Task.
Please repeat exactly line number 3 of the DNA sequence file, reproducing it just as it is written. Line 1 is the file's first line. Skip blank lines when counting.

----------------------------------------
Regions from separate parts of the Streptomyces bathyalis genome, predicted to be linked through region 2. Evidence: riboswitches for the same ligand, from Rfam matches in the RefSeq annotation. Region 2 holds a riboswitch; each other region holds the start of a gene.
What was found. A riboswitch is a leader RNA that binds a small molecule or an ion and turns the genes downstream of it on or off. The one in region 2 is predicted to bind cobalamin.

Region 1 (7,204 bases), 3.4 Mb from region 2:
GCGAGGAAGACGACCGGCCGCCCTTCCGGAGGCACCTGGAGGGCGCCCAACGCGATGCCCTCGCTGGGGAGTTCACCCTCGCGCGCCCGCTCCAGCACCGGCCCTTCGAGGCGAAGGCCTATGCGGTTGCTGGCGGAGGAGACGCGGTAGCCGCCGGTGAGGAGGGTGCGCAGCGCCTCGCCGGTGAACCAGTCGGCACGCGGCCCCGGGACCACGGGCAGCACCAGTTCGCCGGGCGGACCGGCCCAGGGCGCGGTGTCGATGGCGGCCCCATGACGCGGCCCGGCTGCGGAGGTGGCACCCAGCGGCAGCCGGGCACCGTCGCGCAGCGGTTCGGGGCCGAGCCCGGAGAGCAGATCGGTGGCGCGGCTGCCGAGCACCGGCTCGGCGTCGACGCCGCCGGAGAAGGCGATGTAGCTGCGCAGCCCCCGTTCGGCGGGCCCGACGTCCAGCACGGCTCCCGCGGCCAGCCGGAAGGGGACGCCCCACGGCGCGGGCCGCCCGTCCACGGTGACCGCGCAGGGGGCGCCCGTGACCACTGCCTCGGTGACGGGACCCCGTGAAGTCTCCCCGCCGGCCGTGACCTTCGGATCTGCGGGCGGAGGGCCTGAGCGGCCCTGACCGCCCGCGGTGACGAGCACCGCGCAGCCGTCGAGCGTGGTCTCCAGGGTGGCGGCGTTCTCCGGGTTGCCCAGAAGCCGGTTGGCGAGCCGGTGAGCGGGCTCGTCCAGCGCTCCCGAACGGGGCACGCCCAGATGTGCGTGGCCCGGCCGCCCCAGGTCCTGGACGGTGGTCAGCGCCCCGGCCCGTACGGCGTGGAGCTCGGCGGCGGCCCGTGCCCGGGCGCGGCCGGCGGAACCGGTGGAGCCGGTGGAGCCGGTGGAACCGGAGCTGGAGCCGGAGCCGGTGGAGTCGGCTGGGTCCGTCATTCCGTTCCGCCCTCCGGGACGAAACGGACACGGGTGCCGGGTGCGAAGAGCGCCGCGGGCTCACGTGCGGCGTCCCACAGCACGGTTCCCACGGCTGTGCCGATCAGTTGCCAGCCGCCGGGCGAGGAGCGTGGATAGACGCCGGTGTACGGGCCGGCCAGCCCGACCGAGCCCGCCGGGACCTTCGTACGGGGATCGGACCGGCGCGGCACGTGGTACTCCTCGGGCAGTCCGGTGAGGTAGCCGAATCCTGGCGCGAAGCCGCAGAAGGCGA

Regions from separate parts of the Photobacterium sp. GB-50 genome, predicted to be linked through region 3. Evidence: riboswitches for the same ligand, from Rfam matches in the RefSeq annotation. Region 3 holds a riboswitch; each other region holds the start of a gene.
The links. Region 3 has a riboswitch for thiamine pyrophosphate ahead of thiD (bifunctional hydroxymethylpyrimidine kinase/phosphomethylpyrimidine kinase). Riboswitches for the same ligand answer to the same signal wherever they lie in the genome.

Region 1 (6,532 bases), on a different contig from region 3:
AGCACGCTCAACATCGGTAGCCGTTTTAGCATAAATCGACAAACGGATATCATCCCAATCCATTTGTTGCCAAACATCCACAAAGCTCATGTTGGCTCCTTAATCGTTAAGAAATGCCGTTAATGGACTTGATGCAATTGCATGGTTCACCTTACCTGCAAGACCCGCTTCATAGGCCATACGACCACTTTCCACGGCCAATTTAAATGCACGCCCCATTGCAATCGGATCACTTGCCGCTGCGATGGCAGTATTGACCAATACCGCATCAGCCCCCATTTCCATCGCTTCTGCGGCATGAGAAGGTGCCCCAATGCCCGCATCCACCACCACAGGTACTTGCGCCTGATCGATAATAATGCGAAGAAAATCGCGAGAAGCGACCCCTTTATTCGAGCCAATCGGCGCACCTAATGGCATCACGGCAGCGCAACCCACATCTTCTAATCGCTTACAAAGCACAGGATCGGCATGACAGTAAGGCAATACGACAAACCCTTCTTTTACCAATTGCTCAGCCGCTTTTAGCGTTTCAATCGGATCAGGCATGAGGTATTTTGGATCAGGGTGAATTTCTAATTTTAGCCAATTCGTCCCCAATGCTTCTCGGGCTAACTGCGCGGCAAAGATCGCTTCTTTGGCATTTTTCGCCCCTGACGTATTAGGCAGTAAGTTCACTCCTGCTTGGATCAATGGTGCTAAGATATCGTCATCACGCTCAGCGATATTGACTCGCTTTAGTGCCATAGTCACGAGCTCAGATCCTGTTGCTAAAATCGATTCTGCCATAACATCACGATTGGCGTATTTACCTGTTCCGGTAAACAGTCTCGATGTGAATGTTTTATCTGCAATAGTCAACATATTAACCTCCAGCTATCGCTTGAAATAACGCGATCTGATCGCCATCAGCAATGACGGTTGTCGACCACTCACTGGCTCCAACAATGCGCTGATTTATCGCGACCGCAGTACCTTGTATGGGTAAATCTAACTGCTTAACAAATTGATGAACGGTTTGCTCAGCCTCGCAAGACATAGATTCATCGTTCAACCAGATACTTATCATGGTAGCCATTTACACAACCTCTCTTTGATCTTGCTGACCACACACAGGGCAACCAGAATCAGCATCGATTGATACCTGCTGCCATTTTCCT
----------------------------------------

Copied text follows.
Region 1 (7,204 bases), 3.4 Mb from region 2: